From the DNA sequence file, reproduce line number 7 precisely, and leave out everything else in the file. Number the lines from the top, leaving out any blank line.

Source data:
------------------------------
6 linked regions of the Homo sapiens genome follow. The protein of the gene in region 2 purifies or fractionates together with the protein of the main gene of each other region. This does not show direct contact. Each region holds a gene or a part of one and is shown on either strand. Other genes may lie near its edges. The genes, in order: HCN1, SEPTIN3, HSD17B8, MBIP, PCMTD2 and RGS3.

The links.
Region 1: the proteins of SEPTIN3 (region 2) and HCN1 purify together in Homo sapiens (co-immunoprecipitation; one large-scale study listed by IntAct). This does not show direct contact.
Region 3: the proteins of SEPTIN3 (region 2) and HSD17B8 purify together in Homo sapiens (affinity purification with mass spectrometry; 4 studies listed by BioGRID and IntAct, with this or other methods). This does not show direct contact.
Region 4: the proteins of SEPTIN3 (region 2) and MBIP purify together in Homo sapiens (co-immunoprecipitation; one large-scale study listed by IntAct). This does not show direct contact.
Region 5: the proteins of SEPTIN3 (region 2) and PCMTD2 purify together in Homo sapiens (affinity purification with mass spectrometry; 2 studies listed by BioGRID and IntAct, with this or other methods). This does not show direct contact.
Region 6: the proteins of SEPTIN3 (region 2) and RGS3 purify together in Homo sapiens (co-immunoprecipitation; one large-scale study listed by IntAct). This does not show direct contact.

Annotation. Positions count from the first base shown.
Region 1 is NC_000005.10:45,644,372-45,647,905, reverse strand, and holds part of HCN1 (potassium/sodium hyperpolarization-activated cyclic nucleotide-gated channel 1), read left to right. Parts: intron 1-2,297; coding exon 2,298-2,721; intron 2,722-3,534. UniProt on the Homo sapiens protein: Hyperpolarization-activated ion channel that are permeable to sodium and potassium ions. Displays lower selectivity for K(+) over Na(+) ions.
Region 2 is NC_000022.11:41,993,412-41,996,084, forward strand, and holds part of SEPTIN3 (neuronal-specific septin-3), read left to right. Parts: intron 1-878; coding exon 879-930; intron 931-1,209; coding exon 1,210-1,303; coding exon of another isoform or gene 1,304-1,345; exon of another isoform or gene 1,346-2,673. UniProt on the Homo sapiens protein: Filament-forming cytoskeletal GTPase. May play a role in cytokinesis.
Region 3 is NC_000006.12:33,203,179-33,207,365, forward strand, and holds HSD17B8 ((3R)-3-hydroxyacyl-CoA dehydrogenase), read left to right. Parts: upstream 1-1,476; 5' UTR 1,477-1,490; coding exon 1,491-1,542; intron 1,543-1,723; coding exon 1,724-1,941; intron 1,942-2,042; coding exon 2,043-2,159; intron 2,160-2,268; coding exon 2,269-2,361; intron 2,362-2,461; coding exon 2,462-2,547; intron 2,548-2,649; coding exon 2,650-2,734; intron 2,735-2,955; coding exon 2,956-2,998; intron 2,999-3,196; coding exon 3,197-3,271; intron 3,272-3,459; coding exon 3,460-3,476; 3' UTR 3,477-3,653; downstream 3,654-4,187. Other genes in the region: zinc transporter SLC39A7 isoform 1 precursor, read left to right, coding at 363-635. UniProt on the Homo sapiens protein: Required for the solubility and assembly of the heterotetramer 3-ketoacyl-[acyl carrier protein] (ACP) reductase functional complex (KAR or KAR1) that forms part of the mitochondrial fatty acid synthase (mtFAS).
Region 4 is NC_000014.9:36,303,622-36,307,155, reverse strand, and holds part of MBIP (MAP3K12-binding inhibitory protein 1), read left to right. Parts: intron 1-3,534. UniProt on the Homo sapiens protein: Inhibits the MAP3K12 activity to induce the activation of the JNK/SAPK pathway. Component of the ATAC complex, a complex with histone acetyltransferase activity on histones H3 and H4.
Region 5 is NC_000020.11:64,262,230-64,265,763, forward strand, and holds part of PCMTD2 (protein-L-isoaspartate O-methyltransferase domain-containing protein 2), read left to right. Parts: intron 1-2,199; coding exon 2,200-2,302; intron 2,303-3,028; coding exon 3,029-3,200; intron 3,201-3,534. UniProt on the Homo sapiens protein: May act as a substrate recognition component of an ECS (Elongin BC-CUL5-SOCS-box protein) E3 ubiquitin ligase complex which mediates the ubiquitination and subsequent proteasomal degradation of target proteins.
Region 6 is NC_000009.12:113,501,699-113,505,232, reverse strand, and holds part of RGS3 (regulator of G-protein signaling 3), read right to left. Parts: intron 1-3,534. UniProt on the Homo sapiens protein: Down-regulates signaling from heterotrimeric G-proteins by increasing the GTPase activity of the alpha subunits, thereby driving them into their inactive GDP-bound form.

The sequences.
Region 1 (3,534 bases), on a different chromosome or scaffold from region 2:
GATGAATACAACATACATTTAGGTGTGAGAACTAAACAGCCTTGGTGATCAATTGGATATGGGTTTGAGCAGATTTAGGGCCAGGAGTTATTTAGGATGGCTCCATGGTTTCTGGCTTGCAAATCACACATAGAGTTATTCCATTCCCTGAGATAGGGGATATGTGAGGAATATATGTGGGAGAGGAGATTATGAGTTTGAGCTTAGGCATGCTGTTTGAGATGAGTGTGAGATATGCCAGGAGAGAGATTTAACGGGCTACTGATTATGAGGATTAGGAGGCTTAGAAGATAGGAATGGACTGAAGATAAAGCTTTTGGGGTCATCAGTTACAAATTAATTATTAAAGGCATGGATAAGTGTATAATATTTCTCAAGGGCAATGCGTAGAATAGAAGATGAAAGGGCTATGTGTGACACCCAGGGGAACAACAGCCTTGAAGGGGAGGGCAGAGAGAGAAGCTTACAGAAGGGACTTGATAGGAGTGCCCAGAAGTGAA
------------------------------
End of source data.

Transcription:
Region 6: the proteins of SEPTIN3 (region 2) and RGS3 purify together in Homo sapiens (co-immunoprecipitation; one large-scale study listed by IntAct). This does not show direct contact.